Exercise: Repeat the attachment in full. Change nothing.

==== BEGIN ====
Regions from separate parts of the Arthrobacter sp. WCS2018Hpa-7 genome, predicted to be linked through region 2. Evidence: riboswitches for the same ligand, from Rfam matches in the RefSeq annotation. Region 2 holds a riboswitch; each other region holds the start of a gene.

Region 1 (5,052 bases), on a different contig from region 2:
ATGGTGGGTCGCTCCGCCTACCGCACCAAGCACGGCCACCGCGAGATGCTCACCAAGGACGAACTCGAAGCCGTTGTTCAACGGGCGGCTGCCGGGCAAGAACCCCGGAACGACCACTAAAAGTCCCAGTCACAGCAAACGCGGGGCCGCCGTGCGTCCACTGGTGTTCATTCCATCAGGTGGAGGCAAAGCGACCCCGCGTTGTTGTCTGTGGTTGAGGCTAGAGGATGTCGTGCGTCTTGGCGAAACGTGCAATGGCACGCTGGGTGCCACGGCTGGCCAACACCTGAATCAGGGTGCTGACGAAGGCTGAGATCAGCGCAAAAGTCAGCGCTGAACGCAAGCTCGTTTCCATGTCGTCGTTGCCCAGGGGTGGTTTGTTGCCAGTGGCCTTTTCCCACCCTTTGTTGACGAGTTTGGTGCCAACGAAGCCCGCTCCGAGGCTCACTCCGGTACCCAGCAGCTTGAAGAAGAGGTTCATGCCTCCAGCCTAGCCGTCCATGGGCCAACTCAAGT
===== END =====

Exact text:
Regions from separate parts of the Arthrobacter sp. WCS2018Hpa-7 genome, predicted to be linked through region 2. Evidence: riboswitches for the same ligand, from Rfam matches in the RefSeq annotation. Region 2 holds a riboswitch; each other region holds the start of a gene.

Region 1 (5,052 bases), on a different contig from region 2:
ATGGTGGGTCGCTCCGCCTACCGCACCAAGCACGGCCACCGCGAGATGCTCACCAAGGACGAACTCGAAGCCGTTGTTCAACGGGCGGCTGCCGGGCAAGAACCCCGGAACGACCACTAAAAGTCCCAGTCACAGCAAACGCGGGGCCGCCGTGCGTCCACTGGTGTTCATTCCATCAGGTGGAGGCAAAGCGACCCCGCGTTGTTGTCTGTGGTTGAGGCTAGAGGATGTCGTGCGTCTTGGCGAAACGTGCAATGGCACGCTGGGTGCCACGGCTGGCCAACACCTGAATCAGGGTGCTGACGAAGGCTGAGATCAGCGCAAAAGTCAGCGCTGAACGCAAGCTCGTTTCCATGTCGTCGTTGCCCAGGGGTGGTTTGTTGCCAGTGGCCTTTTCCCACCCTTTGTTGACGAGTTTGGTGCCAACGAAGCCCGCTCCGAGGCTCACTCCGGTACCCAGCAGCTTGAAGAAGAGGTTCATGCCTCCAGCCTAGCCGTCCATGGGCCAACTCAAGT